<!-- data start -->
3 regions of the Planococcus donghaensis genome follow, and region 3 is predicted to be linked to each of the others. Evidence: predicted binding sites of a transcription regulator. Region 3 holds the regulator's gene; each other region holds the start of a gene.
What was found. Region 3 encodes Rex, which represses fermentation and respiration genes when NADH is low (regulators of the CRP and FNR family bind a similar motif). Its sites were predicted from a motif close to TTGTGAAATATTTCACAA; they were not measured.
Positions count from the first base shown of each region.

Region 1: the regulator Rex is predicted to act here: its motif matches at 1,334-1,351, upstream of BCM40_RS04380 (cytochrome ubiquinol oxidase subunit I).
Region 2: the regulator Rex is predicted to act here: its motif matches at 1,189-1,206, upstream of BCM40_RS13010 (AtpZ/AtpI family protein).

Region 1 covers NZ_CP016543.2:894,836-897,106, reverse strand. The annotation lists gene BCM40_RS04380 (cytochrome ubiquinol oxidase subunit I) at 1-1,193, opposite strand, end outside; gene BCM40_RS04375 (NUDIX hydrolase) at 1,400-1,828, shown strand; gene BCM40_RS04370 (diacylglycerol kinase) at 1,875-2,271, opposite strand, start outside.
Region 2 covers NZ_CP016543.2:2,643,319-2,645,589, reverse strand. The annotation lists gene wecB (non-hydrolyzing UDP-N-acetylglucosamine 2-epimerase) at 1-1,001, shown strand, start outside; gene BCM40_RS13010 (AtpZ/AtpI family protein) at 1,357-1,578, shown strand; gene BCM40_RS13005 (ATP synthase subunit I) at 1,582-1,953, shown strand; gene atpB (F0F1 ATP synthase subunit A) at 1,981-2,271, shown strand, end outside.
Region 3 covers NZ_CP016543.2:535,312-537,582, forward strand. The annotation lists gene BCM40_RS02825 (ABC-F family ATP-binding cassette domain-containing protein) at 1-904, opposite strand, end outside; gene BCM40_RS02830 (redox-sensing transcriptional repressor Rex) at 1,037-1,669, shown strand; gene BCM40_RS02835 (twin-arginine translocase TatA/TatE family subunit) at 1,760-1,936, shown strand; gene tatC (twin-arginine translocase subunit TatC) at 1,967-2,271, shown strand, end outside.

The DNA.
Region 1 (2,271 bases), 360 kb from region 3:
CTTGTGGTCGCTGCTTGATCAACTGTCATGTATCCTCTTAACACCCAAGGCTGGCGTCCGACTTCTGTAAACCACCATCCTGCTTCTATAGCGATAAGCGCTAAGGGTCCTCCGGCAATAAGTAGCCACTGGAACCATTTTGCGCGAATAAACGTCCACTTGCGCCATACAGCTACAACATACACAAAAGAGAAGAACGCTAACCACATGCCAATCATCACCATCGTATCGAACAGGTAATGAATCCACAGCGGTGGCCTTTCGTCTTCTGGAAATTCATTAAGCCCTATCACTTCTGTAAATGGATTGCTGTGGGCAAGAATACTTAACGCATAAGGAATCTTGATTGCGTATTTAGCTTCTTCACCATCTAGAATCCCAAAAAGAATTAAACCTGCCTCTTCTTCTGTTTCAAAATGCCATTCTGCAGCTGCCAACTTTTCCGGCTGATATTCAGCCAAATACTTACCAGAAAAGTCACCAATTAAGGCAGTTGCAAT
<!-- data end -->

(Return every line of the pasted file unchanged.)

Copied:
3 regions of the Planococcus donghaensis genome follow, and region 3 is predicted to be linked to each of the others. Evidence: predicted binding sites of a transcription regulator. Region 3 holds the regulator's gene; each other region holds the start of a gene.
What was found. Region 3 encodes Rex, which represses fermentation and respiration genes when NADH is low (regulators of the CRP and FNR family bind a similar motif). Its sites were predicted from a motif close to TTGTGAAATATTTCACAA; they were not measured.
Positions count from the first base shown of each region.

Region 1: the regulator Rex is predicted to act here: its motif matches at 1,334-1,351, upstream of BCM40_RS04380 (cytochrome ubiquinol oxidase subunit I).
Region 2: the regulator Rex is predicted to act here: its motif matches at 1,189-1,206, upstream of BCM40_RS13010 (AtpZ/AtpI family protein).

Region 1 covers NZ_CP016543.2:894,836-897,106, reverse strand. The annotation lists gene BCM40_RS04380 (cytochrome ubiquinol oxidase subunit I) at 1-1,193, opposite strand, end outside; gene BCM40_RS04375 (NUDIX hydrolase) at 1,400-1,828, shown strand; gene BCM40_RS04370 (diacylglycerol kinase) at 1,875-2,271, opposite strand, start outside.
Region 2 covers NZ_CP016543.2:2,643,319-2,645,589, reverse strand. The annotation lists gene wecB (non-hydrolyzing UDP-N-acetylglucosamine 2-epimerase) at 1-1,001, shown strand, start outside; gene BCM40_RS13010 (AtpZ/AtpI family protein) at 1,357-1,578, shown strand; gene BCM40_RS13005 (ATP synthase subunit I) at 1,582-1,953, shown strand; gene atpB (F0F1 ATP synthase subunit A) at 1,981-2,271, shown strand, end outside.
Region 3 covers NZ_CP016543.2:535,312-537,582, forward strand. The annotation lists gene BCM40_RS02825 (ABC-F family ATP-binding cassette domain-containing protein) at 1-904, opposite strand, end outside; gene BCM40_RS02830 (redox-sensing transcriptional repressor Rex) at 1,037-1,669, shown strand; gene BCM40_RS02835 (twin-arginine translocase TatA/TatE family subunit) at 1,760-1,936, shown strand; gene tatC (twin-arginine translocase subunit TatC) at 1,967-2,271, shown strand, end outside.

The DNA.
Region 1 (2,271 bases), 360 kb from region 3:
CTTGTGGTCGCTGCTTGATCAACTGTCATGTATCCTCTTAACACCCAAGGCTGGCGTCCGACTTCTGTAAACCACCATCCTGCTTCTATAGCGATAAGCGCTAAGGGTCCTCCGGCAATAAGTAGCCACTGGAACCATTTTGCGCGAATAAACGTCCACTTGCGCCATACAGCTACAACATACACAAAAGAGAAGAACGCTAACCACATGCCAATCATCACCATCGTATCGAACAGGTAATGAATCCACAGCGGTGGCCTTTCGTCTTCTGGAAATTCATTAAGCCCTATCACTTCTGTAAATGGATTGCTGTGGGCAAGAATACTTAACGCATAAGGAATCTTGATTGCGTATTTAGCTTCTTCACCATCTAGAATCCCAAAAAGAATTAAACCTGCCTCTTCTTCTGTTTCAAAATGCCATTCTGCAGCTGCCAACTTTTCCGGCTGATATTCAGCCAAATACTTACCAGAAAAGTCACCAATTAAGGCAGTTGCAAT